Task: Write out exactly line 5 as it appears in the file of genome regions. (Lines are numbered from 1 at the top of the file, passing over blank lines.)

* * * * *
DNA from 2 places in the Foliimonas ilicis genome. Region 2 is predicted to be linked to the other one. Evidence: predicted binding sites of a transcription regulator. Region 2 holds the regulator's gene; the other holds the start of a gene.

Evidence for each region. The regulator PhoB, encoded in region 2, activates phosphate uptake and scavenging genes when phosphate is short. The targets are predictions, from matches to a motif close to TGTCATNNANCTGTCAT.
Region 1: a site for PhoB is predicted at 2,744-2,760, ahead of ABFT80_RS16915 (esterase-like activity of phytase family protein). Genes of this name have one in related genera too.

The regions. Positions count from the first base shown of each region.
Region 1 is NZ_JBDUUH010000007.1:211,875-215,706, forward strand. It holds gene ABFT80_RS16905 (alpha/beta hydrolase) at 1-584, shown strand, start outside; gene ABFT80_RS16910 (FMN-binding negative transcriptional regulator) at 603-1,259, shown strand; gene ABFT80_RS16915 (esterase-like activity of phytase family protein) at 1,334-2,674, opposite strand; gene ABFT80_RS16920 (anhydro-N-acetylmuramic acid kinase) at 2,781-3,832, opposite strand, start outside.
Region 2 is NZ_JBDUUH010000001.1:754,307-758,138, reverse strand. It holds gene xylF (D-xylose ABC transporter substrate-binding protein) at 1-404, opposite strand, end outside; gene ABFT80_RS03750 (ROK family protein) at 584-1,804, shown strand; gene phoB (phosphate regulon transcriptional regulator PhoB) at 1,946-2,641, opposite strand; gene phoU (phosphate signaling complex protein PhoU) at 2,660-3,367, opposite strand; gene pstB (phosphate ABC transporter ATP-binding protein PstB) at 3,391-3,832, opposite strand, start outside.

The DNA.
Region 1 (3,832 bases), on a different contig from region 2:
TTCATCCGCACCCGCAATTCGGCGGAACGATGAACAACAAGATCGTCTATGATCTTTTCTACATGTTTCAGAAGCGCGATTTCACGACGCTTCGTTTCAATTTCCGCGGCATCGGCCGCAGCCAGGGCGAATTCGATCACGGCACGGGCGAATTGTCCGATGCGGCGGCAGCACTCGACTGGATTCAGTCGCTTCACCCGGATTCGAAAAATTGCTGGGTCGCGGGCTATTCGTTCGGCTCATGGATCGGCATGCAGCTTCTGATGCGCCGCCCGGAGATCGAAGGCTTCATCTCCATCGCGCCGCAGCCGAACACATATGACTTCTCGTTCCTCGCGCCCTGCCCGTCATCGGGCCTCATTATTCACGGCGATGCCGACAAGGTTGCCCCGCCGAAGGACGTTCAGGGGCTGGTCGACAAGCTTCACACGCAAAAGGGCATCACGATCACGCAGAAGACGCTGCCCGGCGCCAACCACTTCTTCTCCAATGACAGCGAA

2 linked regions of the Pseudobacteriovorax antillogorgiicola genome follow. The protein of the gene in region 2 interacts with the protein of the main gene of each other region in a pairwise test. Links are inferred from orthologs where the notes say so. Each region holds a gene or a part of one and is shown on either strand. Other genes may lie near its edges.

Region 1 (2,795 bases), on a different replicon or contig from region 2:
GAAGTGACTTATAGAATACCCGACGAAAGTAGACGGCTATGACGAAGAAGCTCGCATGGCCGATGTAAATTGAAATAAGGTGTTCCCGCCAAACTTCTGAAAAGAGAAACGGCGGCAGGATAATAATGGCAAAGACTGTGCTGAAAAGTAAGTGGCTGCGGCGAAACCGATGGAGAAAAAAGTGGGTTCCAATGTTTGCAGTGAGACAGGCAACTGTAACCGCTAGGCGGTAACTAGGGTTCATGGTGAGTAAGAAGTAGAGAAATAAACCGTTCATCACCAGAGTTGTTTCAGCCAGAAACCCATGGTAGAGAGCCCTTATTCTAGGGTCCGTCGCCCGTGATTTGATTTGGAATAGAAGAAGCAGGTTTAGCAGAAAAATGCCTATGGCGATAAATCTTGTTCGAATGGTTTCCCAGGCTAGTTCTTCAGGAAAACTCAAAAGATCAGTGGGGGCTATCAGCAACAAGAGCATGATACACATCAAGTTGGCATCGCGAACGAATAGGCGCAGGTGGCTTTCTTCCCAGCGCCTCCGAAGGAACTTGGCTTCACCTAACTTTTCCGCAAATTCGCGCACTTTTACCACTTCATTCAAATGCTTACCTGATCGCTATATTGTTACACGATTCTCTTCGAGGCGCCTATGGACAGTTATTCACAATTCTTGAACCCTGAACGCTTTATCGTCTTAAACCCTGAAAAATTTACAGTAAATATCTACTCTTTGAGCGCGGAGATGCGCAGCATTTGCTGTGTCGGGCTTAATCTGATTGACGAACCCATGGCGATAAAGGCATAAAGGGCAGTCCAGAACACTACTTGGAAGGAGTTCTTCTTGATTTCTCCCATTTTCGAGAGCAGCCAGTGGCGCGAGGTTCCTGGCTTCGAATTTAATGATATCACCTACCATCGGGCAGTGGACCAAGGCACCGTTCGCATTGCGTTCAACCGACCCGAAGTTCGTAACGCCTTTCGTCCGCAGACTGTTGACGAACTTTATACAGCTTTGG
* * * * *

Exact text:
Region 1 is NZ_JBDUUH010000007.1:211,875-215,706, forward strand. It holds gene ABFT80_RS16905 (alpha/beta hydrolase) at 1-584, shown strand, start outside; gene ABFT80_RS16910 (FMN-binding negative transcriptional regulator) at 603-1,259, shown strand; gene ABFT80_RS16915 (esterase-like activity of phytase family protein) at 1,334-2,674, opposite strand; gene ABFT80_RS16920 (anhydro-N-acetylmuramic acid kinase) at 2,781-3,832, opposite strand, start outside.